THA 044: The Importance of Back Office Operations – Part 1
Your Learning Curve Never Sounded So Good!
Helping automotive aftermarket professionals improve; one lesson at a time.
Learn from your industry peers in a round-table forum. Get new ideas, perspectives, trends, insights, best-practices and expertise from aftermarket professionals.
Watch like a DOCUMENTARY … Learn like a SEMINAR.
In Part Two we discussed Human Resource and Marketing. Listen HERE.
The Academy Panel:
Amy Mattinat is the owner and manager of Auto Craftsmen in Montpelier, VT. Her shop is an ASE Blue Seal Shop, AAA approved and she is a member of ASA, SBN & WiAC. Along with running her independent repair shop, she is able to combine her three passions: teaching small business owners how to run a successful business, teaching car care and safety to the general public and educating young people about the many career opportunities available in the auto care industry.
Amy was awarded the 2012 Top Female Shop Owner of the Year by the Car Care Council Women’s Board, Honored as a 2014 Professional Woman of the Year by the National Association of Professional Women, Awarded the 2015 U.S. Small Business Administration’s Vermont Women-Owned Business of the Year, Awarded the 2016 AAA Business of the Year in Vermont and served as President of Women in Auto Care 2014 through 2016. Listen to Amy’s previous episodes HERE.
Kim Auernheimer, AAM is the Co-Owner & Business Manager of CS Automotive in Brentwood, Tennessee. CS Automotive was opened in October of 2006 in the back of a warehouse and now they call a 6,400 square foot, 10-bay shop home. Prior to joining her husband Rob in the business on a full-time basis, Kim had a career in Commercial Real Estate and Property Management. In July of 2011, she stepped out from the background of the business and joined her husband in the venture of creating an industry-leading standout.
Kim continuously seeks out training for her and her entire team and put the teachings to use. Her belief in industry education has been a large influence on how much success and growth they have had over last few years. She has a passion to improve the reputation of the Automotive Repair industry working alongside other shop owners and industry leaders to improve the overall experience of the customer from the moment they make that first call to the shop until they drive their car off the lot instilling transparency and developing trust during the entire process.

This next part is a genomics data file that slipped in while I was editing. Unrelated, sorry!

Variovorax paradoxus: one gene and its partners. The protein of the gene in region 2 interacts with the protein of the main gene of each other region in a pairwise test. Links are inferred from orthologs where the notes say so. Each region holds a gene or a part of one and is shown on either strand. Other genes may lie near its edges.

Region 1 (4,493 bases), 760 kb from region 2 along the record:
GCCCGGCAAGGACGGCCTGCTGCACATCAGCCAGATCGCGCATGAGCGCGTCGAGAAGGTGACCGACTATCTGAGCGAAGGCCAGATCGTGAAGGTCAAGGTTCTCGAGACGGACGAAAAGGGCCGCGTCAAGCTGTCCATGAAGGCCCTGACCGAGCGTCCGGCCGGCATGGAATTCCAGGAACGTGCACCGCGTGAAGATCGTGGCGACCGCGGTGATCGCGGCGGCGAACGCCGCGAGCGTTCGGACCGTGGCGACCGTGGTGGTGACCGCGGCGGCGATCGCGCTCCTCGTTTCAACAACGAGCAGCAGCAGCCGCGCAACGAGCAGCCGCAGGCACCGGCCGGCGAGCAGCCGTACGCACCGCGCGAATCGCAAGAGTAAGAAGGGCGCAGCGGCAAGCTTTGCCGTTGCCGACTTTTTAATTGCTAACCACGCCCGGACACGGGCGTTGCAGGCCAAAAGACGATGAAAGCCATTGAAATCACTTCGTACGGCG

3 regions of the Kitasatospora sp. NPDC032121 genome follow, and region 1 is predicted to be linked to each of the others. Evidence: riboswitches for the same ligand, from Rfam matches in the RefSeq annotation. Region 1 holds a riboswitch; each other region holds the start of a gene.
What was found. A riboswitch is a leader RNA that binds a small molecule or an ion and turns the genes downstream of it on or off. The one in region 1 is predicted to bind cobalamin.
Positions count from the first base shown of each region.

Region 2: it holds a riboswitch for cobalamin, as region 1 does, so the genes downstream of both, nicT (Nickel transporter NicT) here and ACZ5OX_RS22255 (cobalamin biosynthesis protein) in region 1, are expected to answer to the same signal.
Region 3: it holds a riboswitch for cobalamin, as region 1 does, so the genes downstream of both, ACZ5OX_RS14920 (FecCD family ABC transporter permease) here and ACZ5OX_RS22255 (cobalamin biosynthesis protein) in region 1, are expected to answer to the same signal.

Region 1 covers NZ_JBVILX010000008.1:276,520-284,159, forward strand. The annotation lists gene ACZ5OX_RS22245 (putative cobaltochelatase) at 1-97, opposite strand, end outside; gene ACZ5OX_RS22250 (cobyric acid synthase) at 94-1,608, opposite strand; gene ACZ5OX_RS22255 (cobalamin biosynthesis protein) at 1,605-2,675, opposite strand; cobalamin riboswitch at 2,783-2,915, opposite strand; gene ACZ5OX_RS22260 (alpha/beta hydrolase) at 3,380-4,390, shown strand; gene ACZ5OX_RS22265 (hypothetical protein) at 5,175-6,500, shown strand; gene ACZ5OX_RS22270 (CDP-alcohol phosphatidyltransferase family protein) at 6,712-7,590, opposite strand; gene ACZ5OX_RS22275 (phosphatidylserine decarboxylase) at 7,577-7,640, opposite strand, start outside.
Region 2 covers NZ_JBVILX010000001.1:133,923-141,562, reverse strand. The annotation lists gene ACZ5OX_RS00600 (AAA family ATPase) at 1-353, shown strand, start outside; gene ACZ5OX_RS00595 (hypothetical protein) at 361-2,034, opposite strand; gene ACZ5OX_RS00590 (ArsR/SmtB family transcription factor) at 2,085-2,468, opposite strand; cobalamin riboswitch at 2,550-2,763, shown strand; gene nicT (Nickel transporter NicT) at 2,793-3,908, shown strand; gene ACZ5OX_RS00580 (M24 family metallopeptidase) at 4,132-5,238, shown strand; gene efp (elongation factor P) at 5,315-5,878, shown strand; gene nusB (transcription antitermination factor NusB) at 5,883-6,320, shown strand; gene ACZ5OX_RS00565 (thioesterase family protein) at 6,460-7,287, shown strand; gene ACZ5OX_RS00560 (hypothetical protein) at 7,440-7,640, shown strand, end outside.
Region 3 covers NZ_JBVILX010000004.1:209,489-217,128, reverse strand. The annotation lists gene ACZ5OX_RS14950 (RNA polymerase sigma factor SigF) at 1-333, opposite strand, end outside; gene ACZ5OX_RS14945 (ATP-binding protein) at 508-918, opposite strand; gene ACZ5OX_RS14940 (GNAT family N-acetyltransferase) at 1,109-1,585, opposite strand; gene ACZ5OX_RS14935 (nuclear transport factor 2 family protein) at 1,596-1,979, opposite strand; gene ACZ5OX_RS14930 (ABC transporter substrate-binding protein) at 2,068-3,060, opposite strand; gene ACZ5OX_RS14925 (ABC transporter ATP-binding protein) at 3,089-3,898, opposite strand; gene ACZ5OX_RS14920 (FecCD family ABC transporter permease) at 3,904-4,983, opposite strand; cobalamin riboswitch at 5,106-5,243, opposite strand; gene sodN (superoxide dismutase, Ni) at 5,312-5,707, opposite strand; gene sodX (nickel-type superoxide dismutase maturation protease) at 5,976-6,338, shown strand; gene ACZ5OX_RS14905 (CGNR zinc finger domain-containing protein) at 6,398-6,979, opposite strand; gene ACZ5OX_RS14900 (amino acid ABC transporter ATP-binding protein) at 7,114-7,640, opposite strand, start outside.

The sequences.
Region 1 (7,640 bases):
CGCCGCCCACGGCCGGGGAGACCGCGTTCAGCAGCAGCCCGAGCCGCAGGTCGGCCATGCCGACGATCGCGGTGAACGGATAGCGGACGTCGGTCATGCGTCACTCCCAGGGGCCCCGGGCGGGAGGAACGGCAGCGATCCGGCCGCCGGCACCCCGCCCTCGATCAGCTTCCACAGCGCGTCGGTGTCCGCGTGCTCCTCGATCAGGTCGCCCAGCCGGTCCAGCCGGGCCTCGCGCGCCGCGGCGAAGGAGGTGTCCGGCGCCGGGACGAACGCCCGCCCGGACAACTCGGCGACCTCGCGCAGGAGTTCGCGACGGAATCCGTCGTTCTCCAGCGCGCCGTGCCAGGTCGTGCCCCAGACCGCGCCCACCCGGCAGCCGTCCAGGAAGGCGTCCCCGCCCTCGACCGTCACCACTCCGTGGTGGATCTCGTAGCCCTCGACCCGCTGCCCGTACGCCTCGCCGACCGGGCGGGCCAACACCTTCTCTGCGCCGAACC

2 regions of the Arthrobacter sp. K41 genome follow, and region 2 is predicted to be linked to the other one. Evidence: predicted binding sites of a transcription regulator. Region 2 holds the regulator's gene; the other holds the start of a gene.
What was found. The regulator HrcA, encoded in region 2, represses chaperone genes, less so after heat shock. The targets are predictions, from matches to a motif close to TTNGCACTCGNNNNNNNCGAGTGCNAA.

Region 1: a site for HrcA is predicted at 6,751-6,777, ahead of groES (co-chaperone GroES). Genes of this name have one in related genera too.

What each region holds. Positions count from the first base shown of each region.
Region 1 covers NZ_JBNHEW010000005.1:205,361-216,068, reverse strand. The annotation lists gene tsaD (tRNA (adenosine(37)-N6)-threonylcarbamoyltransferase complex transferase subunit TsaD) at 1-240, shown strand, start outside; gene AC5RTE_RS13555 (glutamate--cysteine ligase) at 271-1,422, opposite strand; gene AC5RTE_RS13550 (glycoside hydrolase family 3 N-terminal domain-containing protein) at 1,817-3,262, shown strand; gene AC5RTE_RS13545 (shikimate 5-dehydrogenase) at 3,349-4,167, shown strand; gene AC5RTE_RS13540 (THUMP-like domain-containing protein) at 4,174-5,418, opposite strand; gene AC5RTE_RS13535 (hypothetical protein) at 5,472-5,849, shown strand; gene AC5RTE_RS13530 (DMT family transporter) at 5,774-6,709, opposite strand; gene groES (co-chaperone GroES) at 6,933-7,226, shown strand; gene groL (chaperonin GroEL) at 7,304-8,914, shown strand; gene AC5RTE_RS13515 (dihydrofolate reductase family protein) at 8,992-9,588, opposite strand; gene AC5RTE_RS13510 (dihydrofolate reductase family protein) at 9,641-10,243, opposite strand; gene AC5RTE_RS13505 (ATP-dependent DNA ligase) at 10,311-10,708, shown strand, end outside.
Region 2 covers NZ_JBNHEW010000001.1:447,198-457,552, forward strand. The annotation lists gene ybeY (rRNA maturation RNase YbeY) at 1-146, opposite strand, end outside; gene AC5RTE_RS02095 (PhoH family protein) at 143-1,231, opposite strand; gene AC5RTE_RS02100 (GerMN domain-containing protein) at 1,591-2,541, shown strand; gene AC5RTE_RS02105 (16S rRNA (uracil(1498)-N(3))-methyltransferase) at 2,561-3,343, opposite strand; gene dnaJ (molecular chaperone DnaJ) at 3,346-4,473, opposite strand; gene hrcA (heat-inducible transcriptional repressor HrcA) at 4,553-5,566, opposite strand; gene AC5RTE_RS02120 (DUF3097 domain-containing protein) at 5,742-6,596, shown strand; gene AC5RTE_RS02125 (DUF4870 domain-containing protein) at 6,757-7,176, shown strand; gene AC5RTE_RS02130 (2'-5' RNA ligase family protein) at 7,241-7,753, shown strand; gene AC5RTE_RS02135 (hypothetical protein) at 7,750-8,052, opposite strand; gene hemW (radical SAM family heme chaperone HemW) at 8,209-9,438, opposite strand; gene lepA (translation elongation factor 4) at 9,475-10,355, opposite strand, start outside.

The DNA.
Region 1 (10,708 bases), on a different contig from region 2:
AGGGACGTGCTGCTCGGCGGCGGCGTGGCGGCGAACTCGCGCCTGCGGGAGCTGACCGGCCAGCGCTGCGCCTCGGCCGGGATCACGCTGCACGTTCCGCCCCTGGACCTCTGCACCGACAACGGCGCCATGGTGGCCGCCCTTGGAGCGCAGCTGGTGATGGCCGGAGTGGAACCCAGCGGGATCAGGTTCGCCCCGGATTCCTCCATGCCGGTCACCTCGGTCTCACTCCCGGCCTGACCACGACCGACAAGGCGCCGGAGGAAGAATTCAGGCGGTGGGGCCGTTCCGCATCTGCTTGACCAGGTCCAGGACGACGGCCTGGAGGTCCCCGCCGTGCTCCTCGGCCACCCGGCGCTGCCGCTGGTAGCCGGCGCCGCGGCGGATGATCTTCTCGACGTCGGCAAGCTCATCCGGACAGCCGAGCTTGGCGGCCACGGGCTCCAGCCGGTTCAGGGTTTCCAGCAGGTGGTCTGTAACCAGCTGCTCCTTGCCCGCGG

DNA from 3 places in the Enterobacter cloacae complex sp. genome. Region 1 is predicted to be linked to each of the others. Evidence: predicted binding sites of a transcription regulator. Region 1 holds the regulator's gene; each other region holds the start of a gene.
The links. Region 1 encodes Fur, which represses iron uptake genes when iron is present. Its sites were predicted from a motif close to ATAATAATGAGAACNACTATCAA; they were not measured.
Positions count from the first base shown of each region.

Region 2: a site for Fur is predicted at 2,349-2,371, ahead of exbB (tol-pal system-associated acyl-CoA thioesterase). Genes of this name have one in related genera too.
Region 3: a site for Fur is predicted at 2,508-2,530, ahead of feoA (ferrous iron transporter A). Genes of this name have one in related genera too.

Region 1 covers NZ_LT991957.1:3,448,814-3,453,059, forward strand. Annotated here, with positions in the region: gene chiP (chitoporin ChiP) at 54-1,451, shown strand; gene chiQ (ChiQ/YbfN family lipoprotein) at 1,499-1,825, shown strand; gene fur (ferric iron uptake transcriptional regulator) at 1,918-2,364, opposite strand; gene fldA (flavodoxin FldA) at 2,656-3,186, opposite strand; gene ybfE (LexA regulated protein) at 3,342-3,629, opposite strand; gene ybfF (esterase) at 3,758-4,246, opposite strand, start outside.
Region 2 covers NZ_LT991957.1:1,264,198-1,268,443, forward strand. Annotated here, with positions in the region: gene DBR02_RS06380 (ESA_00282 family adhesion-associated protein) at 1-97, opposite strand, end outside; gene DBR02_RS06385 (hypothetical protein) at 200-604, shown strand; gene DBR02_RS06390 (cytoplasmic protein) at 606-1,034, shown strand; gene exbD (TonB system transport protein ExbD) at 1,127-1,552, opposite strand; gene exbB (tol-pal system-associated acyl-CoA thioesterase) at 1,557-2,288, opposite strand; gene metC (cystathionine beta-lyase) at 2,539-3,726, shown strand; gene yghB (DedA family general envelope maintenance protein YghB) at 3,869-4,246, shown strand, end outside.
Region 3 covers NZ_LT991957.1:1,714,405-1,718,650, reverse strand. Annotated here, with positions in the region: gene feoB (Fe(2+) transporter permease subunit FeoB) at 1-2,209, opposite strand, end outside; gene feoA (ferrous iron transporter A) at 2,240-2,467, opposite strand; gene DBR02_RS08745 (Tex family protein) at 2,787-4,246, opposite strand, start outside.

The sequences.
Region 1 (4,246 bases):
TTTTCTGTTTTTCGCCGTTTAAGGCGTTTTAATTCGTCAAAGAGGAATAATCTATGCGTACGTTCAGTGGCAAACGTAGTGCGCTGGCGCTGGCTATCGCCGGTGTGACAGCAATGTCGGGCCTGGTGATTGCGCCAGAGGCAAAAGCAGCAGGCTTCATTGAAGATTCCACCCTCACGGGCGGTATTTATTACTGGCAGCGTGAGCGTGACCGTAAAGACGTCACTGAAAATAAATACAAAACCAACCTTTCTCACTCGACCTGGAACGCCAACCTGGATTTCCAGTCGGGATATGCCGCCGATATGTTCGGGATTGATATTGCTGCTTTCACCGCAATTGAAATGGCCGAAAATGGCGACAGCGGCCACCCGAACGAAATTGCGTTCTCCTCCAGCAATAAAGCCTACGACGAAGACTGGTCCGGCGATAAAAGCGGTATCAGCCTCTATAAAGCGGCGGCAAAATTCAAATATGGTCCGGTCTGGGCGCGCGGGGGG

In 2017, she obtained her Accredited Automotive Manager (AAM) designation. This is a result of 120-credit hours of coursework in several core competencies including leadership, marketing, customer relations, accounting, and several other areas of automotive repair business management. Listen to Kim’s Episodes HERE.
Maryann Croce of Croce Transmissions in Norwalk, CT was opened 1999. Maryann was a banker turned business owner. Tony was technician turned shop owner. A big transition on their parts and that extensive wisdom makes Maryann the perfect guest on the Academy series.
Their 4 bays, 4 techs, and one service advisor shop is successful because as husband and wife Maryanne and Tony work at their roles and have abundant trust in each other.
Maryann is also a member of Women in Auto Care and owns smallbizvantage.com. Hear Maryann in her previous episodes HERE.
Jacquie Walter Hower is the Director of Operations and 3rd generation at her family’s business, Zimmerman’s Automotive, in Mechanicsburg, PA.
During high school and college, Jacquie worked part time for the company working in the Quick Lube department as a technician changing oil and maintaining customer vehicles. After her sophomore year of college, she was given the chance to become a manager for a new Quick Lube location for the company.
Since then Jacquie’s love for the industry grew into a passion. As director of operations, she handles a number of different jobs such as customer service, service auditing, daily accounting, training, and community involvement/events.
In the summer of 2016, Jacquie began the Aftermarket Management program at Northwood University where she hopes to complete her bachelor’s degree in two years. Jacquie is involved with the Car Care Women’s Board and sits on the board of directors at the Mechanicsburg Chamber of Commerce. She resides in Mechanicsburg, PA with her husband, Dan, and their two young boys, Brantley (4) and Mason (2). Hear Jacquie in her previous episode HERE.
Accountability to the cash in the business
This is a task that should not be delegated
Who has authority to sign checks or use credit cards.
All receipts accounted for.
Open Mail and Pay the bills. If owner OK. It should never be an employee that does both tasks.